Maricopa County Attorney Andrew Thomas should be personally liable for the cost of fighting a subpoena that was quashed by a superior court judge, according to a motion filed this week by lawyers representing the Board of Supervisors.
Judge Gary Donahoe of Maricopa County Superior Court unsealed an order late Friday that rejected Thomas’ attempts to subpoena documents related to construction of a $340 million county court tower in Phoenix. Donahoe concluded Thomas’ office has a conflict of interest in pursuing the investigation because its civil lawyers gave legal advice to the Board of Supervisors related to the building.
Donahoe made the ruling Feb. 9, but it was sealed until Friday because it related to a normally secret grand jury matter. The ruling has already been appealed by the county attorney’s office.
In a notice filed Monday in a separate civil case, Thomas Irvine, a private lawyer hired to represent the board in its ongoing battles with Thomas, said he will seek sanctions against Thomas personally amounting to the county’s cost of fighting the subpoena in court.
“Only such sanctions can deter the conduct experienced in these actions where a public official so wantonly uses public money in efforts that result in the presence of the ‘appearance of evil,’” Irvine wrote in the court filing, borrowing a phrase from Donahoe’s ruling that quashed the subpoena.
Thomas has been in a series of legal battles with the board since December, when he announced the indictment of Supervisor Don Stapley on 118 criminal counts alleging he failed to list business and real estate interests on financial disclosure statements he is required to file as an elected official.
Issues related to the new court building are not part of that indictment, but are the subject of an ongoing investigation being conducted by the Maricopa County Sheriff’s Office.
The sheriff’s office also has filed public records request for documents related to the court tower. However, since the Stapley indictment the board has adopted a policy that all public records requests for county documents filed by a county agency or employee must go through an internal process and be approved by the county manager.
Barnett Lotstein, special assistant county attorney, said if Donahoe’s ruling stands it would complicate but not end the investigation.
If investigators cannot obtain documents through a grand jury subpoena or public records request, the only option left would be to seek a search warrant, Lotstein said. That requires that they show probable cause that a crime was committed, which is not a requirement of a subpoena or a records request, he said.
“It makes it more difficult for the sheriff to conduct an investigation,” Lotstein said, stressing Donahoe’s ruling is being challenged in the state Court of Appeals. “That may be the objective of some people.”
Lotstein said attempts to hold Thomas personally liable for court costs is “an attempt at intimidation.”
Irvine did not return repeated phone calls seeking comment.
County Manager David Smith said the legal action and the board’s policy on public records are not meant to block any legitimate investigation. Rather they are efforts to ensure prosecutors follow the law in seeking documents through subpoenas, and to control costs in dealing with overly broad public records requests.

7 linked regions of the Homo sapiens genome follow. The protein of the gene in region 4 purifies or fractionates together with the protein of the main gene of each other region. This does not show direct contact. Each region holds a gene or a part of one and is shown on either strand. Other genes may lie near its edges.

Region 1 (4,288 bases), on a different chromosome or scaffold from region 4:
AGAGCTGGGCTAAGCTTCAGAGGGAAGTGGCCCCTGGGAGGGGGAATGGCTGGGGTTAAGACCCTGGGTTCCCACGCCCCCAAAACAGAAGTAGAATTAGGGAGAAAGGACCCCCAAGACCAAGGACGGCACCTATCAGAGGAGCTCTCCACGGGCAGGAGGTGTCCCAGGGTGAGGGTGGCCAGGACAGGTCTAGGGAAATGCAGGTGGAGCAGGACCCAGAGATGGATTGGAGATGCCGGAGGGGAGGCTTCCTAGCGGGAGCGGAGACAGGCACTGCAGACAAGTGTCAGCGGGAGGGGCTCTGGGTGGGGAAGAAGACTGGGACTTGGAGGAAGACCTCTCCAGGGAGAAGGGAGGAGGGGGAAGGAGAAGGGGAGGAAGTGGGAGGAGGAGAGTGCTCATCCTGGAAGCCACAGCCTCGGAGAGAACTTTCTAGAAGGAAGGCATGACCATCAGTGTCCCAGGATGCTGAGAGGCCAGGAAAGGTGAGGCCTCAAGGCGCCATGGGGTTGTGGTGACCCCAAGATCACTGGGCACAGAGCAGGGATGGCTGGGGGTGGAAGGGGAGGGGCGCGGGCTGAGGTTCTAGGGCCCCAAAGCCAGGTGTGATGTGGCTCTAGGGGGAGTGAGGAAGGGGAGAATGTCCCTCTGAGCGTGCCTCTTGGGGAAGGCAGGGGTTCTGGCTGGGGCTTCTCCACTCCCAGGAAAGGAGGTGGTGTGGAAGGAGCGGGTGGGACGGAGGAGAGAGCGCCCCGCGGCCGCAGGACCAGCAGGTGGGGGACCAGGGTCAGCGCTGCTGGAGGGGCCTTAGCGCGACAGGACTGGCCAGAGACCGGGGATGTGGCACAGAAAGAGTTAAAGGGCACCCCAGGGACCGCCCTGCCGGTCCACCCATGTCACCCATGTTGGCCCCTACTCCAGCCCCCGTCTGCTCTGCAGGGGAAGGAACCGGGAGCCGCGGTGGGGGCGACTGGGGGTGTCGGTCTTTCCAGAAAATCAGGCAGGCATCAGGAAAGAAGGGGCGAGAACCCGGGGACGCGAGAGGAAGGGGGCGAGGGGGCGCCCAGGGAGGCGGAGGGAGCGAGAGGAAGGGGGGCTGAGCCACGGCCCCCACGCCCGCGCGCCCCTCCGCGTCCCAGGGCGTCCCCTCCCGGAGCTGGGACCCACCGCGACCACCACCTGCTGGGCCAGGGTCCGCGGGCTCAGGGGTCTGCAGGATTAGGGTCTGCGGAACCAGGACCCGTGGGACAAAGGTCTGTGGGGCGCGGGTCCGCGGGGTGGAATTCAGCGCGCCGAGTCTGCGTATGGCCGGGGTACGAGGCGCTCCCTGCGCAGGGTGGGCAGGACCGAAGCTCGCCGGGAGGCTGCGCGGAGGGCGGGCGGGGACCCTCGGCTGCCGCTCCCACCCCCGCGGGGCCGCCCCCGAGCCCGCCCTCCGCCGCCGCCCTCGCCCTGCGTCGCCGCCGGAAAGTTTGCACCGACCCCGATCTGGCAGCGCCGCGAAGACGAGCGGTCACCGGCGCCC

Smith also said the policy on public records adopted by the board in January is voluntary, and that county agencies are not required to use the internal procedure. That is a departure from previous explanations of the policy and the language in the resolution adopted by the board.
The board’s action states no county official “may issue a public records request upon Maricopa County or its departments.” Rather, they must use the internal procedure, which gives the county manager the power to resolve any disputes, according to the language adopted by the board.
Smith said the county’s goal is not to block the investigation.
“They can investigate anybody they want for any reason they want,” he said of Thomas and Sheriff Joe Arpaio. “But there are rules for how you do this work and they don’t think the rules apply to them.”
Smith added there is no indication anything improper was done in the planning and design of the new court building.
“Obviously Thomas and Arpaio wanted to investigate this project for some reason,” Smith said. “I have never heard of any allegation of any kind that’s come from any source with respect to any irregularity on this project. It’s just amazing to me that they think there is something to investigate.”
Arpaio said in a written statement that he will continue to pursue the investigation.
“We will move forward with a vigorous investigation of the court tower as well as our other corruption cases,” Arpaio said.
It is not clear how Donahoe’s ruling, if upheld, will affect the criminal case against Stapley.
Defense lawyers have raised a similar argument that the county attorney cannot prosecute Stapley because lawyers in its civil division have provided legal advice to the board. However, Donahoe specifically stated that Thomas’ office could not be involved with the investigation of the court tower because it had provided legal advice on that issue. He left open the possibility documents related to the court tower could be subject to a subpoena from a different prosecuting agency.